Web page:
These symptoms don’t affect everyone with an impacted tooth. If it’s the upper canine, the baby tooth might not ever become loose because the adult tooth isn’t in the right place to push on it. The canine teeth form the “corners” of the smile, in a sense, so this can have a big affect on appearance.

Pulling Impacted Teeth Into Place

Tooth impaction can’t really be prevented, but impacted wisdom teeth can be extracted and impacted canines can often be moved into place with a combination of oral surgery and orthodontic treatment. Dental X-rays will identify the impacted tooth, and then the orthodontist will make a plan for how to go forward.

Don’t Leave a Gap in That Smile!

If you have an impacted canine tooth and haven’t begun orthodontic treatment, we recommend scheduling a consultation. If correction is recommended rather than extraction, people with an impacted canine can expect their treatment to take a little longer than it would otherwise, but they’ll have a complete, straight smile in the end!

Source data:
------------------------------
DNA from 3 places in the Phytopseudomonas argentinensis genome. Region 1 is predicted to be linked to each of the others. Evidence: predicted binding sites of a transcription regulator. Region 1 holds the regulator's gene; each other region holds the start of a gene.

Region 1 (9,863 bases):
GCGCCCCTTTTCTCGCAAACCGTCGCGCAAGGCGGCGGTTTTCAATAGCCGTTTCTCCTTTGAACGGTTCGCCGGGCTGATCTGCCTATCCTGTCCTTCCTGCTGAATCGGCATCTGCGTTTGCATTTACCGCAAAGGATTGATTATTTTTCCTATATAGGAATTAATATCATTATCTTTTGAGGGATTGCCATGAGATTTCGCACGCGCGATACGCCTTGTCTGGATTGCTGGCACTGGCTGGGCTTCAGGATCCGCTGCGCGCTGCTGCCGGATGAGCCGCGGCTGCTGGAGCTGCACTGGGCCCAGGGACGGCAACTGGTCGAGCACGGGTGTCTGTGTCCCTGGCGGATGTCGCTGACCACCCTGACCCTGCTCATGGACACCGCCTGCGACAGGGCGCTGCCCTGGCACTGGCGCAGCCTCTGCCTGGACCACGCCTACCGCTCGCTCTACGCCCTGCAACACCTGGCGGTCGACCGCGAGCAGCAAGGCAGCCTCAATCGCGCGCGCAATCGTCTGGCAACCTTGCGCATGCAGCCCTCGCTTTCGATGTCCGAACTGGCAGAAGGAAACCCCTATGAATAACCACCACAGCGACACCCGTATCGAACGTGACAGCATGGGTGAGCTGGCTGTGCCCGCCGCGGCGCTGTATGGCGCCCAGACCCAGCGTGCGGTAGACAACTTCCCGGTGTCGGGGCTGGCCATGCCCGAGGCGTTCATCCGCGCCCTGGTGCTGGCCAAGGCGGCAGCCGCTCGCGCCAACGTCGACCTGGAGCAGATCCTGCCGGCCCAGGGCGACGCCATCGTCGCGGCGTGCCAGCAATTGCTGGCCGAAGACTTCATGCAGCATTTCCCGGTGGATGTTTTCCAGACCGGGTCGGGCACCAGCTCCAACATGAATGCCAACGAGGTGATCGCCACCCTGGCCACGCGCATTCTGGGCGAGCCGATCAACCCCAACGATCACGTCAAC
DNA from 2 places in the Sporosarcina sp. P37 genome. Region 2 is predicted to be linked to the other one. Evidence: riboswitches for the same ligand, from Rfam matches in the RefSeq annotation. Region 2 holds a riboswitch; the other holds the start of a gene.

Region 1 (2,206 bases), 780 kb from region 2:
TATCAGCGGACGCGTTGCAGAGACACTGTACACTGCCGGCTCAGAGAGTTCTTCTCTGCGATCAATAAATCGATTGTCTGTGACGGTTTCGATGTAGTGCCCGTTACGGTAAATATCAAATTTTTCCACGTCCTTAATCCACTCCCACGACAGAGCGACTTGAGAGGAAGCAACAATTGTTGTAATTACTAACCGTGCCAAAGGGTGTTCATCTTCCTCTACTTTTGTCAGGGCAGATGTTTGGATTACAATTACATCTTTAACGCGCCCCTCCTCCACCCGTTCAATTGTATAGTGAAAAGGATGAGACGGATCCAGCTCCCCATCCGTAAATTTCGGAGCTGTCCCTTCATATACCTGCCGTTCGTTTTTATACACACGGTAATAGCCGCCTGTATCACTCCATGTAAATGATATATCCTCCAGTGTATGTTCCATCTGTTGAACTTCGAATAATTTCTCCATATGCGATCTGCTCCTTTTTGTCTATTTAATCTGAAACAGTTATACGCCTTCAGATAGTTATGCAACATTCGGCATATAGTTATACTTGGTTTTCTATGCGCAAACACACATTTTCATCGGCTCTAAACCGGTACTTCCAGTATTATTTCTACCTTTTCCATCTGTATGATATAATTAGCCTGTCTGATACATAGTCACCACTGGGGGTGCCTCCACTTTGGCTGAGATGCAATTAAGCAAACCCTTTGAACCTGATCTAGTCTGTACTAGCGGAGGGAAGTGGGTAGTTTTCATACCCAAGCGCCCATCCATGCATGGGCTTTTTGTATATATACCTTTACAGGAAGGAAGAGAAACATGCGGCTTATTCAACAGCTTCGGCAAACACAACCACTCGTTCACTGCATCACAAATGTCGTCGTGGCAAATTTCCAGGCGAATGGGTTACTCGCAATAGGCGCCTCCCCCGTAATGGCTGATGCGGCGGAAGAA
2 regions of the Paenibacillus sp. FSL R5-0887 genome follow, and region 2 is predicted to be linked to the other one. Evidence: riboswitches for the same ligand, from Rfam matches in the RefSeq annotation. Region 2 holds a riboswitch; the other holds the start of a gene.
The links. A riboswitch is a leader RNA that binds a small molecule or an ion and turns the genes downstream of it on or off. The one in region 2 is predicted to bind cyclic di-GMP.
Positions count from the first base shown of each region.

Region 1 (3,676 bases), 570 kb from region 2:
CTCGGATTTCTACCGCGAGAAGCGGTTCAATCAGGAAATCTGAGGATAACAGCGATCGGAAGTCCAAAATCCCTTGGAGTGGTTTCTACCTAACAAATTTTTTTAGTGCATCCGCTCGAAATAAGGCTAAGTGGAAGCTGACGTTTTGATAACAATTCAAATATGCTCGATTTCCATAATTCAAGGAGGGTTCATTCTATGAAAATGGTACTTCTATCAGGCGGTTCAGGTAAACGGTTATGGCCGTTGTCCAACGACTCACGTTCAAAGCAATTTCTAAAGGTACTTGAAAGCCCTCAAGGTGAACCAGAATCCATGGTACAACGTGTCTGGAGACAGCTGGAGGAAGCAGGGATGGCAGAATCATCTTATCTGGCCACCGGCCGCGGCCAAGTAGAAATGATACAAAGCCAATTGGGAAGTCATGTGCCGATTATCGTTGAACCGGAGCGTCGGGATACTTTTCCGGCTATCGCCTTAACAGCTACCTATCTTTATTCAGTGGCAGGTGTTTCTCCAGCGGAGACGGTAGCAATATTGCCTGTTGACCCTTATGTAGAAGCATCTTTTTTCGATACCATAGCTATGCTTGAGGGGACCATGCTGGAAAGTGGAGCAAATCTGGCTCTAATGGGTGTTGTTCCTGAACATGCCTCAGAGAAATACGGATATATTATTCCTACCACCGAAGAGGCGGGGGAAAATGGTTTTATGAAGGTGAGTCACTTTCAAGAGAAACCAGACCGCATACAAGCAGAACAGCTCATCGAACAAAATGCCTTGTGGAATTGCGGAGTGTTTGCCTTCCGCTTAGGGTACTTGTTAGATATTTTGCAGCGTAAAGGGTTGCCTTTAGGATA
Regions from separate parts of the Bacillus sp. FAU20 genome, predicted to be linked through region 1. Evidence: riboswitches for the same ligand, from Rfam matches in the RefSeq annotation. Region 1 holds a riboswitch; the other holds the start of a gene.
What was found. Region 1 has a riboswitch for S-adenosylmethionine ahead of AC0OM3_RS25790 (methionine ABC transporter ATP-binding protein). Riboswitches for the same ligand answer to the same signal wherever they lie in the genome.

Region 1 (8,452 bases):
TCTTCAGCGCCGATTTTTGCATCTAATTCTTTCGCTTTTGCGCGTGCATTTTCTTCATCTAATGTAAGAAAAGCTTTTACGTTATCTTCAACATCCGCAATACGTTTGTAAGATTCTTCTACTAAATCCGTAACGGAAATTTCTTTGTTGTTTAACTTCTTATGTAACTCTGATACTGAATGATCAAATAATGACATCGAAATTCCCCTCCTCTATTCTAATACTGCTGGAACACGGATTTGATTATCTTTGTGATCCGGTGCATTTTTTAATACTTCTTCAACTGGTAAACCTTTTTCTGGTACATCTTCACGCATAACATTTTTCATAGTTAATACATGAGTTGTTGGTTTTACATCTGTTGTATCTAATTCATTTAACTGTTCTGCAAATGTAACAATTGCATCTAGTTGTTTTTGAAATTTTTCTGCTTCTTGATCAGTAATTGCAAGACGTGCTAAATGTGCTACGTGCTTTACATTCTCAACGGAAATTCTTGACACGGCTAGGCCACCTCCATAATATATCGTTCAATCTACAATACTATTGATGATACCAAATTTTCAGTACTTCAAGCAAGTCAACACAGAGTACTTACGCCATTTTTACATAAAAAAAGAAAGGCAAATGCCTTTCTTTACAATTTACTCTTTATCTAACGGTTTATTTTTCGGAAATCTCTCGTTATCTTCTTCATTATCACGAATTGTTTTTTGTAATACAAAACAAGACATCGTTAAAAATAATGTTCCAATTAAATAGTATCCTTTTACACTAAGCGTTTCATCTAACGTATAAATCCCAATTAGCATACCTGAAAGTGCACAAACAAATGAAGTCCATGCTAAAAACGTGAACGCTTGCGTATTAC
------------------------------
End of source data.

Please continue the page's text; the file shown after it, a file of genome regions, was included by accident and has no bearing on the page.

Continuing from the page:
Our goal is getting our patients the straight, healthy smiles of their dreams!

 

The content on this blog is not intended to be a substitute for professional medical advice, diagnosis, or treatment. Always seek the advice of qualified health providers with questions you may have regarding medical conditions.

Get the Most out of Your Toothbrush

AN IMPORTANT PART of keeping your teeth and gums healthy is your toothbrush. That might seem so obvious that it’s not worth saying, but you’d be surprised how many basic mistakes people make when it comes to their toothbrushes. We want to make sure our patients will get the most out of their best teeth-cleaning tools!